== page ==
Murano and OpenStack Community App Catalog
In the immediate wake of the release of OpenStack Community App Catalog by the OpenStack Foundation, at last month’s OpenStack Summit in Vancouver, today’s release of Mirantis OpenStack 6.1 clarifies and refines the role of Murano as a cornerstone enabler.
In tandem with Community App Catalog, Murano reduces time-to-value for open cloud by providing a self-service on-ramp for over-the-internet acquisition and highly-automated, self-service configuration and deployment of:
End-user-facing Platform-as-a-Service and container-orchestration solutions, like Kubernetes, Cloud Foundry, Stackato and Apcera HCOS
Core technology (like Docker) on which these solutions depend
Application point solutions (like Zabbix monitoring), standard building-blocks (like MongoDB, PostgresDB, InfluxDB and other SQL, noSQL and special-purpose databases), composable tool collections and key CI/CD toolchain components (like Jenkins) used to assemble and enhance agile, modern development and production environments
Prepared cloud images that simplify and speed deployment and management of all of the above
Murano does all this by providing a relatively simple but powerful kit of parts, including a YAML-based standard for stateless deployment descriptions, an engine that processes these templates and resolves their dependencies with the help of OpenStack Heat and other low-level tools, an agent that embeds in a VM guest operating system and executes local deployment tasks, and a web UI and CLI for interactions. Murano documentation has been moved to readthedocs for stable Kilo, and is well worth detailed review.
Described with extreme (not to say trivializing) lack of drama, Murano works as an “Application Catalog” for OpenStack tenants. Which is to say, it lets you configure and present a local catalog of authorized packages, bundles, and images. This can (obviously) include your own packages, bundles and images, which can be prepped for upload and deployment with impressive speed. And it can include packages provided by the community or by vendors and presented in Community App Catalog. Either way, making packages is usually pretty simple: during the run-up to OpenStack Community App Catalog release, we watched over the shoulder of the development team as several Mirantis partners and key vendors — some having no prior Murano experience — packaged their solutions for inclusion. With few exceptions, nobody seems to have encountered serious difficulties, even on a very short pre-launch timetable.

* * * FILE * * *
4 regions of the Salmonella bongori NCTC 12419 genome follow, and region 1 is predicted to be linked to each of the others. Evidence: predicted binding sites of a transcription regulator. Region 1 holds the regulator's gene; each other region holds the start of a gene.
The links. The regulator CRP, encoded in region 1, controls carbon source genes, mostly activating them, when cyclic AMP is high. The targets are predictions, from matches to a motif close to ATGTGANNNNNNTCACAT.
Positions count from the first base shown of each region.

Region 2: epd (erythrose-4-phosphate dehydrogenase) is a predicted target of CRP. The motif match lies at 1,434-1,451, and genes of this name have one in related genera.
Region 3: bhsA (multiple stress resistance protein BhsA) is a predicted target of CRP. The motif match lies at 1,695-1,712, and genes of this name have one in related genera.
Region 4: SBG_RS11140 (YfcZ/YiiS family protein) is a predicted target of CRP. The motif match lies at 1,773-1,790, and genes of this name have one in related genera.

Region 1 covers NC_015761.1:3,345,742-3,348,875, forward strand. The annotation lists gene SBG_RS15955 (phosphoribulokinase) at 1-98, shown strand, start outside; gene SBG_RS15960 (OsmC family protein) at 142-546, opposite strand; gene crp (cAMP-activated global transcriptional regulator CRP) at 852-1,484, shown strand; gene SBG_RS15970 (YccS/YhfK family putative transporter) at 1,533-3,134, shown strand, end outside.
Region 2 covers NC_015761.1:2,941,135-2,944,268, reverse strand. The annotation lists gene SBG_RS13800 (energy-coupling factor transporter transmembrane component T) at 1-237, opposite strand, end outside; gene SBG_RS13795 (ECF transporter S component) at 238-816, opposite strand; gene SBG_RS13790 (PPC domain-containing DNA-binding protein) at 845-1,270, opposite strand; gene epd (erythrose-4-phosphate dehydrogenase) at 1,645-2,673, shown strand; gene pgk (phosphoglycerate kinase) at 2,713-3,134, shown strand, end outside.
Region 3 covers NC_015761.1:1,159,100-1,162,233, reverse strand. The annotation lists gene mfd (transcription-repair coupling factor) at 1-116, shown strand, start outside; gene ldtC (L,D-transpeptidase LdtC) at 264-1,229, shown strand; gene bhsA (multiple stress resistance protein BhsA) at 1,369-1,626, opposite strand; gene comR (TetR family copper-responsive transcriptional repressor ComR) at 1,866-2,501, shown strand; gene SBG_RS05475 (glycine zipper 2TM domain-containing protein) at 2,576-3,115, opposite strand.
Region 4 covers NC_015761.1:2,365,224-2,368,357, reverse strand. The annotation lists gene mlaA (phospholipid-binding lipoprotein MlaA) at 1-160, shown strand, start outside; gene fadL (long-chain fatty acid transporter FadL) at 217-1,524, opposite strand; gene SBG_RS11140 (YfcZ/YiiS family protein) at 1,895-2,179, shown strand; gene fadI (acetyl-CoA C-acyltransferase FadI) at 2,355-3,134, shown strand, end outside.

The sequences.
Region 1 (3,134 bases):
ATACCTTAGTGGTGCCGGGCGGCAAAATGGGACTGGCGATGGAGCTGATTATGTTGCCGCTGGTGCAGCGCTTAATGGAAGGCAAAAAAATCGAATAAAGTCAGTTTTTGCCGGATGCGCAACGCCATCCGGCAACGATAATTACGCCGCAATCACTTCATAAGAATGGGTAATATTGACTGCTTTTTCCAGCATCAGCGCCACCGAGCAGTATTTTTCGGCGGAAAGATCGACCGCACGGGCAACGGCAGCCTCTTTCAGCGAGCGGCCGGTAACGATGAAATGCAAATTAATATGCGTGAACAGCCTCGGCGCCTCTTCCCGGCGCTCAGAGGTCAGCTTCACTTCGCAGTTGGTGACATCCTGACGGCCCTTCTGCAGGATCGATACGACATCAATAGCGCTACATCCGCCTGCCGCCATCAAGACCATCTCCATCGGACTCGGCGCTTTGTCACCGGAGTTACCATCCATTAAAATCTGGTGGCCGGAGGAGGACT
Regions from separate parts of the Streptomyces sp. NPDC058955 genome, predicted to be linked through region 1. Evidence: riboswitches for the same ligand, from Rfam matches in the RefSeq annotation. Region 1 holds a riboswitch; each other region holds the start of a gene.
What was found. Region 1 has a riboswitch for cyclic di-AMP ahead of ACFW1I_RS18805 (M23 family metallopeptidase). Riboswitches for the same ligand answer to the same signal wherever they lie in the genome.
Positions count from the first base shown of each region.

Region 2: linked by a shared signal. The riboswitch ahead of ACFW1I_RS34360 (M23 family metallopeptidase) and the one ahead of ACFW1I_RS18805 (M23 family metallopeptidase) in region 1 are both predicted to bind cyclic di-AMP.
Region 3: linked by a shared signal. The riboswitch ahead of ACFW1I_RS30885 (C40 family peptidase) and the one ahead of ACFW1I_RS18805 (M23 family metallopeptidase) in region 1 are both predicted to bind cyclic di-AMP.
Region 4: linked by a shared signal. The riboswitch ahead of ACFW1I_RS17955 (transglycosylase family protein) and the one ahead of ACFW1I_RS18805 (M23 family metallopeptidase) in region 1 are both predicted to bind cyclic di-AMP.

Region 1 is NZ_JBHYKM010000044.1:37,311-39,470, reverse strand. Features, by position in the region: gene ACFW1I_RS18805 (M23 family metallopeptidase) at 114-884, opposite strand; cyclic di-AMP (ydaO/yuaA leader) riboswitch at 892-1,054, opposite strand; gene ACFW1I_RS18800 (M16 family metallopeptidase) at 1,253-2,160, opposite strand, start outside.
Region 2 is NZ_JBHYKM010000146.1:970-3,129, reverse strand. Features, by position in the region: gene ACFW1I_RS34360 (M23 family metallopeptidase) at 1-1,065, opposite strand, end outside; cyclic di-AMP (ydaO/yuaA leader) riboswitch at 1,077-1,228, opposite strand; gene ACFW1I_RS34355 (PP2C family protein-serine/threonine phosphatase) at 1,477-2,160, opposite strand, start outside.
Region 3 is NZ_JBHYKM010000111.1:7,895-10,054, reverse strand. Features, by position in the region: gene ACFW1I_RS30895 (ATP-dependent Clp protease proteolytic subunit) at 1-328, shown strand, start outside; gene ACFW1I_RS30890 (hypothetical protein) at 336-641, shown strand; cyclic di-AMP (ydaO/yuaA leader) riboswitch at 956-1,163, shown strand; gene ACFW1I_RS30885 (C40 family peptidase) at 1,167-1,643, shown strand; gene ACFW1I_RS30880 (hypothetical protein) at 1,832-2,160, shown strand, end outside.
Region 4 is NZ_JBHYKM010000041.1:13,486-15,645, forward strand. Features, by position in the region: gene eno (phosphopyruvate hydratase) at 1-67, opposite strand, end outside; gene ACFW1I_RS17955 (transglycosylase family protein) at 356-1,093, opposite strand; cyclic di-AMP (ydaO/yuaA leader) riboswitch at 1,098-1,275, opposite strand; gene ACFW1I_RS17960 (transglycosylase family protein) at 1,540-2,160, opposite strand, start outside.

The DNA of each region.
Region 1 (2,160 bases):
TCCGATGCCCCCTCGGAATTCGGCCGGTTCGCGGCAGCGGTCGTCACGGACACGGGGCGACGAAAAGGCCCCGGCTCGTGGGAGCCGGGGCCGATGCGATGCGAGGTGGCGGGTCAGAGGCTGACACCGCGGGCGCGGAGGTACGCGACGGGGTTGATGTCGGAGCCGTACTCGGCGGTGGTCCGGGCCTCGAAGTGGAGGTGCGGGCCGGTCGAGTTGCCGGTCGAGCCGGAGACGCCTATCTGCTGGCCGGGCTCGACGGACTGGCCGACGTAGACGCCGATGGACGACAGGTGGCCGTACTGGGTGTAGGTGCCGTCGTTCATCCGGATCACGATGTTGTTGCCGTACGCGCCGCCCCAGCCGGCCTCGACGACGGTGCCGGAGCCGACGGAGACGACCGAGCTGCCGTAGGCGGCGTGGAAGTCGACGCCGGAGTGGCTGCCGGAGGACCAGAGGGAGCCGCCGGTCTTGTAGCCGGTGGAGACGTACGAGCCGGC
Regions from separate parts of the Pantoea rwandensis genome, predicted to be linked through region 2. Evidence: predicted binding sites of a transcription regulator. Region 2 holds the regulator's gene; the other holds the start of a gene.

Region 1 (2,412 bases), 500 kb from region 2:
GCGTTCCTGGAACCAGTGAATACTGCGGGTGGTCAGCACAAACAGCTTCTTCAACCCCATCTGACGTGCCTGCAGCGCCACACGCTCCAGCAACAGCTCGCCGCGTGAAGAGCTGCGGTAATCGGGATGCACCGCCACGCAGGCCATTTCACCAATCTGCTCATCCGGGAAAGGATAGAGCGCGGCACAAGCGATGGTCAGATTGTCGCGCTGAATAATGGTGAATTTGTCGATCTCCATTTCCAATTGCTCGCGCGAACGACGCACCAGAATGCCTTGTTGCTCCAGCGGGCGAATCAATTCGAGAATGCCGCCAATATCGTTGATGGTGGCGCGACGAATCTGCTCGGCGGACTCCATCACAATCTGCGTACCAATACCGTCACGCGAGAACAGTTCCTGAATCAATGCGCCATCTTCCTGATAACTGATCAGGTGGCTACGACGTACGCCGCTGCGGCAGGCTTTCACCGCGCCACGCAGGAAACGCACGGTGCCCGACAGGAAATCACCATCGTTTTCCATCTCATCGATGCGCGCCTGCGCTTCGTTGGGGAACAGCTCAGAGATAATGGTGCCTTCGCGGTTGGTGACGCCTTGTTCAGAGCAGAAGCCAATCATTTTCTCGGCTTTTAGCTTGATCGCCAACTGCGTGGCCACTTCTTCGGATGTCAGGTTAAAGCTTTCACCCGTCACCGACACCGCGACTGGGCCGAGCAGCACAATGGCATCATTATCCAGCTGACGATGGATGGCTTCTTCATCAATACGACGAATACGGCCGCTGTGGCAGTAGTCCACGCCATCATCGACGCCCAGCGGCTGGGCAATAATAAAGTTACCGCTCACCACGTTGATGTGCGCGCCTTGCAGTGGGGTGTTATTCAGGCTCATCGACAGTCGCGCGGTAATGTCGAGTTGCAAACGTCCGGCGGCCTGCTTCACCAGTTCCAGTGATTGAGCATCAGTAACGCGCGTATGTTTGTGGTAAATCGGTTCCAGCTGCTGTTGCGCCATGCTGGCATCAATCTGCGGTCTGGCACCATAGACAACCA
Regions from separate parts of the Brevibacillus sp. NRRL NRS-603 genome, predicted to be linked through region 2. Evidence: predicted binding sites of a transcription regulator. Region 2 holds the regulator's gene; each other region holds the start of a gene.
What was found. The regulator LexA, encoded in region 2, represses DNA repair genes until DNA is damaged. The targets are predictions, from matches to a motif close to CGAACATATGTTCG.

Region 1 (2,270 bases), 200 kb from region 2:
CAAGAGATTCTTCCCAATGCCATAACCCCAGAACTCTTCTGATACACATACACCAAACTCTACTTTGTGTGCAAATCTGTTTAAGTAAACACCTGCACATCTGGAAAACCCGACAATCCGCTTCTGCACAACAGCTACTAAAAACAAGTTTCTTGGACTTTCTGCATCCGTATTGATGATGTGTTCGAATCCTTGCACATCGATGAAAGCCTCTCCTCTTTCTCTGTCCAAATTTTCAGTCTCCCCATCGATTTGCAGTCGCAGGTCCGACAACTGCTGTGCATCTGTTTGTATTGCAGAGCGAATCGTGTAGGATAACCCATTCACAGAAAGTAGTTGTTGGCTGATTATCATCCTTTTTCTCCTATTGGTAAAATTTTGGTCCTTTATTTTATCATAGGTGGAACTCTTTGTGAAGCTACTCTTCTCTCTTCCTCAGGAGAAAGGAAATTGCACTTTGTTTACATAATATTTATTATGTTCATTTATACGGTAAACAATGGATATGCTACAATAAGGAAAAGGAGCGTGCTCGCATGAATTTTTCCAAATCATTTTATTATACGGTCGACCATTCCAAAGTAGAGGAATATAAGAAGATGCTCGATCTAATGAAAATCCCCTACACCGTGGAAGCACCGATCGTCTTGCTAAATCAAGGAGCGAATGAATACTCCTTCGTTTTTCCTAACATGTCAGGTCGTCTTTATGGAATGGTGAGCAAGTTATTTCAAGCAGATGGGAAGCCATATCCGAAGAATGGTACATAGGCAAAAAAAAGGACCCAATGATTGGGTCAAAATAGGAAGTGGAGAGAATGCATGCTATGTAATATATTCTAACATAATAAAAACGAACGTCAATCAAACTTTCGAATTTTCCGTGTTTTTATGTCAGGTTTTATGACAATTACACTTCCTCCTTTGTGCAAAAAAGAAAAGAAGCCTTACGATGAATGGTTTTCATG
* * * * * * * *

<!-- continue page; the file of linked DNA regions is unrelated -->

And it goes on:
By providing this core local App Catalog/environment-deployer functionality, Murano enables self-service — clearly important. The growing number of individually-packaged solutions in Community App Catalog leverage this functionality by making the job of tracking down and using authoritative solutions ‘app store’ convenient: eliminating the many steps (host OS determination, dependency resolution, deployment engineering) required to get complex deployments running for evaluation and/or production.
Perhaps more important over time, since Community App Catalog solutions include a range of state-of-the-art Platform-as-a-Service and cloud/container orchestration solutions, like Kubernetes and Cloud Foundry, Murano is now in line to become a major tool for bootstrapping OpenStack IaaS clouds to end-user relevance — both by helping you painlessly implement complex, powerful, end-user-facing platform abstractions to power smooth developer self-service and speed dev/test/QA/deployment (ideally under continuous integration), and by recruiting the underlying container technologies like Docker on which these solutions depend. Not to mention that each of these platforms — and its underlying container standard — is backed up by a large community of individuals and vendors, busily packaging applications in their own authoritative repositories, like Docker Hub — apps that are directly consumable via Murano and deployable onto prepared container hosts and/or appropriately-configured orchestration and availability clusters (e.g., Kubernetes Pods), also deployed by Murano.
The vision for Murano is thus rapidly becoming elaborated. Yes, it’s a local App Catalog. But it’s also a gateway to the Community App Catalog. And a jumping-off-point to numerous additional catalogs, all fast growing and evolving.
Check out our video about Murano, and see how easy it is to exploit this functionality: deploying a Kubernetes Cluster, a Kubernetes Pod, and a Dockerized webserver. And download Mirantis OpenStack 6.1 to try Murano and Community App Catalog for yourself.